France's parliament approved a law early Monday requiring people to carry special passes to prove they are free of coronavirus infection in order to access all restaurants and domestic travel, while also mandating vaccinations for all health workers, reports FRANCE 24.
All venues accommodating more than 50 people already require proof of vaccination or a recent negative Covid-19 test, including museums, cinemas and swimming pools.
Both measures have prompted protests and political tensions.
President Emmanuel Macron and his government say they are needed to protect vulnerable populations and hospitals as infections rebound and to avoid new lockdowns.
The law requires all workers in the health care sector to start getting vaccinated by September 15th, or risk suspension. It also requires a “health pass” to enter all restaurants, trains, planes and some other public venues. It initially applies to all adults, but will apply to everyone aged 12 and older from September 30th.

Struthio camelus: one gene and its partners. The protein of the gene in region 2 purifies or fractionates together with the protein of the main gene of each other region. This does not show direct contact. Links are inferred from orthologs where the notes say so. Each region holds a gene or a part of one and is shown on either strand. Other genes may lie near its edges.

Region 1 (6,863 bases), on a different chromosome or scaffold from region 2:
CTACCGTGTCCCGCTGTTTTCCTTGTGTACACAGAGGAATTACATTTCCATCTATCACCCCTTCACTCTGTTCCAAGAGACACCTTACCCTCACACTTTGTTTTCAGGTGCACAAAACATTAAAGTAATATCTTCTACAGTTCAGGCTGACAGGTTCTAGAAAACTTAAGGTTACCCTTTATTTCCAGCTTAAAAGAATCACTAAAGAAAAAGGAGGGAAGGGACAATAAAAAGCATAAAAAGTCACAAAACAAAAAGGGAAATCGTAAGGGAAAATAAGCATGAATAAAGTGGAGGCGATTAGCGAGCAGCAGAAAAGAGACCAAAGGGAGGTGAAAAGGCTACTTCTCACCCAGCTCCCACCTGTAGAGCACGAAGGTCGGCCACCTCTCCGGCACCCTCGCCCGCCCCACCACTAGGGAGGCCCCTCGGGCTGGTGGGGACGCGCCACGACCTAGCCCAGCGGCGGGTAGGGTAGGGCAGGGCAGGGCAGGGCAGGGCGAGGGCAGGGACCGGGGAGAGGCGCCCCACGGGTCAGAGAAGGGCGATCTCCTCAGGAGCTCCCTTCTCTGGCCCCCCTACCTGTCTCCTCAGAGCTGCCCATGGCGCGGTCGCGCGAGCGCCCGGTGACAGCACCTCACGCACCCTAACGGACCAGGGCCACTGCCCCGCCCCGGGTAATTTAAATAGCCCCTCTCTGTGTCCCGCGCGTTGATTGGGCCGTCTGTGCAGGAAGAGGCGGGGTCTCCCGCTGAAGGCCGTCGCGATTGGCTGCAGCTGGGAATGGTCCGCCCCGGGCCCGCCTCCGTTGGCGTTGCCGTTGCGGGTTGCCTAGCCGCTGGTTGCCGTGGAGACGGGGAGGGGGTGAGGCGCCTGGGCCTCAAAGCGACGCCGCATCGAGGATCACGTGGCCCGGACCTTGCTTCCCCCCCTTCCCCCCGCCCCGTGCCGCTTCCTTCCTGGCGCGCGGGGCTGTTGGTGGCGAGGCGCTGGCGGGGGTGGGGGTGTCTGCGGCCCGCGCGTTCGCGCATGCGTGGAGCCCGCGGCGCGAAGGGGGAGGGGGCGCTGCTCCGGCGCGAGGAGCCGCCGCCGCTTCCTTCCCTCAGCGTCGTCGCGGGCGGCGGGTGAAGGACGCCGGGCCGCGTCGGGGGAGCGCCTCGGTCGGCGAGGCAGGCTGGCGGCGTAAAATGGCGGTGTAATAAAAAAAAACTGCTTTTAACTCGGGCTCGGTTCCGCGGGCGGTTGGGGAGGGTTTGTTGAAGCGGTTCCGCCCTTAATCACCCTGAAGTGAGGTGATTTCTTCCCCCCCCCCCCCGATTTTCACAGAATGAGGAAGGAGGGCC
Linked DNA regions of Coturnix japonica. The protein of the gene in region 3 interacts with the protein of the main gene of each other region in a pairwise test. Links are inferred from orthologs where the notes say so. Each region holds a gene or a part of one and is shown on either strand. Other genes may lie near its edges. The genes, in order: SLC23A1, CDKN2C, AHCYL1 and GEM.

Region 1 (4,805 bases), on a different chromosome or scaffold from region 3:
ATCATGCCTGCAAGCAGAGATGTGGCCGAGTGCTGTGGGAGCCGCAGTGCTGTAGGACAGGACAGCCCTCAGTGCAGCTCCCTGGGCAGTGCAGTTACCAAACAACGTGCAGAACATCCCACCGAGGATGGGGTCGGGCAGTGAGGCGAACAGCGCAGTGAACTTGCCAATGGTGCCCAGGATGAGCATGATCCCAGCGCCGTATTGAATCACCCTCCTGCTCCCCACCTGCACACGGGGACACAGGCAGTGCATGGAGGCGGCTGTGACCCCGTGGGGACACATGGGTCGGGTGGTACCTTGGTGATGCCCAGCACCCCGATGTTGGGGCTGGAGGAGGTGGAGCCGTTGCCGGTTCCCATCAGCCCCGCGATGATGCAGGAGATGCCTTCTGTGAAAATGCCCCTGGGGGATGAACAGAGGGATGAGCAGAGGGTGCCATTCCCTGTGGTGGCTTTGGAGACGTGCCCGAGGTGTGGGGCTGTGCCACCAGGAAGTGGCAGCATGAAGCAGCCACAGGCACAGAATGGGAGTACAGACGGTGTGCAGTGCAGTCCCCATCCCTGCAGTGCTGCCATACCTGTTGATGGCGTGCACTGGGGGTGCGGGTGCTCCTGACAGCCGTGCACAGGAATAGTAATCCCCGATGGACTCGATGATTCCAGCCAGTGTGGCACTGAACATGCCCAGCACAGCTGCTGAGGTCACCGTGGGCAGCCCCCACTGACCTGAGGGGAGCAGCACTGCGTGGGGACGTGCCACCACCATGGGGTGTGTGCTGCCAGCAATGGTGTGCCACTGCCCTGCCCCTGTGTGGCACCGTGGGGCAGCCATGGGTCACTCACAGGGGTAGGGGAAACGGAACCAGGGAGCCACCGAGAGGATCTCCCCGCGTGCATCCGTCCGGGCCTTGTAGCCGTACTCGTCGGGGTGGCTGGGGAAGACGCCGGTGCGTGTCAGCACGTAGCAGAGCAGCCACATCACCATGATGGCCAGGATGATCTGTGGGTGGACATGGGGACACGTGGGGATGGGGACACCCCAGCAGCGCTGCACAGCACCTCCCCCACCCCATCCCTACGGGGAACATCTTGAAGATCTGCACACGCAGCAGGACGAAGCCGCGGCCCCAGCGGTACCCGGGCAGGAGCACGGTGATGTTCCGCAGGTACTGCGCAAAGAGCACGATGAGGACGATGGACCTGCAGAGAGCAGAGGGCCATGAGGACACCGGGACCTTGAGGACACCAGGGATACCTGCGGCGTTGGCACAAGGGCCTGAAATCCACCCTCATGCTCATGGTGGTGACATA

To get the pass, people must have proof they are fully vaccinated, recently tested negative or recently recovered from the virus. Paper or digital documents will be accepted. The law says a government decree will outline how to handle vaccination documents from other countries.
The bill was unveiled just six days ago.
Lawmakers worked through the night and the weekend to reach a compromise version approved by the Senate on Sunday night and by the National Assembly after midnight.
The rules can be applied through to November 15th, depending on the virus situation.
Macron appealed for national unity and mass vaccination to fight the resurgent virus, and lashed out at those fueling anti-vaccine sentiment and protests.
About 160,000 people protested around France on Saturday against a special Covid-19 pass for restaurants and mandatory vaccinations for health workers. Many marchers shouted “liberty!” and said the government shouldn’t tell them what to do.